When God appeared to Moses in the burning bush, He called him to lead the children of Israel out of Egypt. In response, Moses made up excuses, telling God why he was not the man for the job.

In this sermon, we will look at Moses’ excuses and God’s response to them. As God’s people today, we, like Moses, have received from God a special calling. We are called not to deliver people from physical bondage but to preach Christ’s message of deliverance to a world in bondage to sin. We are called to “go into the world and preach the good news to all creation” (Mark 16:15; 1 Peter 2:9, 10). Too often, though, we behave just like Moses, making excuses.

Let’s begin by reviewing the story of how God called Moses. (Read Exod. 3:1- 10). Now let’s consider the five excuses given by Moses.

I. “WHO AM I?” (EXOD. 3:11)

Remember that Moses was once a member of the ruling house of Egypt. But now he was a humble shepherd. It had been 40 years since he had been in Egypt. He was 80 years old, already past the average lifespan for his generation.

For these reasons Moses wondered whether he was the right man for the job. But God’s response was quick and should have been adequate as He assured Moses, “I will certainly be with you” (Exod. 3:12). God promised to be with Moses, and this alone should have been enough.

Some of us may insist that we are insufficient for the task. It is true that by ourselves we are insufficient, but God can make us sufficient. (Read 2 Cor. 3:5, 6). Look what He did with the apostles, those 12 uneducated and untrained men (Acts 4:13). 

Through Jesus, God has provided us the same assurance given to Moses (Matt. 28:20). With His help, we can accomplish anything He wants us to do. We can say with Paul, “I can do everything through him who gives me strength” (Phil. 4:13).

Our excuses for not doing what the Lord has called us to do are lame and may merely indicate a lack of faith, yet we come up with excuse after excuse. When Moses’ first excuse was refuted, he quickly came up with another.


Moses knew that if he went to the children of Israel, they were bound to ask questions such as, “Who is this God who sent you to us? Why are we to leave the country that has been our home for the past 400 years?”

Again, God’s response was quick. (Read Exod. 3:14, 15). God told Moses what he should say in response to the Israelites’ questions.

Again, we sometimes use the same excuse today. We may try to excuse ourselves by saying that our knowledge is inadequate. But God has told us what to say. It is really quite simple. (Read Mark 16:15, 16.) How simple? (Read 1 Cor. 15:1-4; 2:2). 

As we return to the story, we see that although God told Moses what to say, Moses soon raised a third objection.


Now that he had been given words to say, Moses suggested that the people might not listen to him. Had he already forgotten that God would be with him? God responded by equipping him with several convincing proofs to demonstrate to the dubious Israelites.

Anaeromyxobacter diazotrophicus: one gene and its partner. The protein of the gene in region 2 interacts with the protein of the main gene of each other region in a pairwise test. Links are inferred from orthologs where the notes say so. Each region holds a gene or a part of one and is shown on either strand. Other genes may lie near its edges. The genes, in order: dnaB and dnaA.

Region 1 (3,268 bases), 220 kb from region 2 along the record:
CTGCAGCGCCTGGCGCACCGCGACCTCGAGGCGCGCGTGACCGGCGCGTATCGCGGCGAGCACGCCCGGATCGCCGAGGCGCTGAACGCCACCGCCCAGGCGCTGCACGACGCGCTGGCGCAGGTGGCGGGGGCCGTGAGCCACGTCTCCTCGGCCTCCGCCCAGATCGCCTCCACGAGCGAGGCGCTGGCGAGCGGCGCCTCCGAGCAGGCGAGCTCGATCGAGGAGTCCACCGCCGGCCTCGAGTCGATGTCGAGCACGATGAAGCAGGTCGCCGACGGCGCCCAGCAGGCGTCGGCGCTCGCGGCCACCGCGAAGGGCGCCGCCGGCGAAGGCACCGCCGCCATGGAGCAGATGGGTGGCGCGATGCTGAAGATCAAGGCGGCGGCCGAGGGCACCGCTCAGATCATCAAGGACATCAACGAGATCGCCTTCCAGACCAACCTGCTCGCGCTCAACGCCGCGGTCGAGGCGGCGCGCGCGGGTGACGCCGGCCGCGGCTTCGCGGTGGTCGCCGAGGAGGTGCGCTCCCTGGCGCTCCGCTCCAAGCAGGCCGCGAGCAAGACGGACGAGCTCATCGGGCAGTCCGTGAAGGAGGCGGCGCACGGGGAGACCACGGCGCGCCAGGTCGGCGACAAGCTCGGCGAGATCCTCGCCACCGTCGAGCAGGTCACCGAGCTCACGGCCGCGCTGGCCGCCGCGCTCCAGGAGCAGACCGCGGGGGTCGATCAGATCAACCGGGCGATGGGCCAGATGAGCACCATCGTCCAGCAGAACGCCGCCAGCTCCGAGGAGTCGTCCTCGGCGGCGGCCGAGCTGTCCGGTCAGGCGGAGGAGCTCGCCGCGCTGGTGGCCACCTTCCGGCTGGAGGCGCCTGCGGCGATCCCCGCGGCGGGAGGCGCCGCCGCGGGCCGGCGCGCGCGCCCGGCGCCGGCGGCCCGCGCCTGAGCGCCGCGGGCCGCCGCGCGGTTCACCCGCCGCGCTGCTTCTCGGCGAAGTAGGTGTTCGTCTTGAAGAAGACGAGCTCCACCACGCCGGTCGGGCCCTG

• Moses’ staff, which turned into a serpent (Exod. 4:2-5).
• His own hand, which turned leprous (Exod. 4:6-8).
• The water, which turned to blood when it fell on dry ground (Exod. 4:9).

Some today hesitate for the same reason. The fear of failure keeps us from trying. But just as God gave Moses convincing evidence, so He has given us the evidences necessary to convince the honest and sincere person.

The Word of God, especially its evidence concerning the resurrection of Christ and fulfilled prophecy, is able to produce faith (Rom. 10:17; John 20:30, 31). For this reason, we cannot justify not sharing the gospel with others. One would think that by this point in his discussion with God, Moses would accept the call, but he quickly concocted a fourth excuse.


Moses claimed that he was not an eloquent speaker, but God was not moved by this objection.

• He already knows the inability of those He calls (Exod. 4:11).
• Again He promised to be with Moses (Exod. 4:12).
• He had even arranged a mouthpiece for Moses (Exod. 4:14-16): his brother Aaron. Aaron was sent earlier so as to arrive at the right time (Exod. 4:27).

Some Christians also try to use this excuse. They lament that they cannot speak well or are too timid to speak in public. But fear did not stop the apostle Paul (1 Cor. 2:1, 3, 4), and it has not stopped others. Some have even overcome real speech impediments to become preachers. I know of one who, despite a severe stammer, preached at any opportunity. 

We have considered four excuses that Moses gave, but as we can see, they were not really valid. In Exodus 4:13, we learn the true reason that Moses kept making excuses.


Moses simply did not want to go! His previous excuses were simply attempts to hide the fact that he did not want to accept God’s challenge. Now that the facade is removed, God’s impatience with Moses becomes evident. His anger is kindled against Moses (Exod. 4:14a). (Read verses 15-17 with an emphasis on the word “shall” to appreciate the anger of the Lord).

We may find similar parallels in our own lives. Usually the excuses we dream up are just that—excuses—not valid reasons. We would rather God send someone else! We really don’t want to do what God has called us to do.


With Moses, we know the rest of the story. He answered the call and went to Egypt. He led the children of Israel as God delivered them out of Egyptian bondage. In humility he trusted God and accepted the enormous challenge that had been given to him.

But what about us? What will be the rest of our story? Will we listen to the call to share the gospel with the lost? Will we listen to the call to obey the gospel of Christ? Or will we make excuses and one day suffer the wrath of God? Only time will tell, but if you know what you should do, follow Moses’ example and respond to God’s loving call.

General Conference Ministerial Association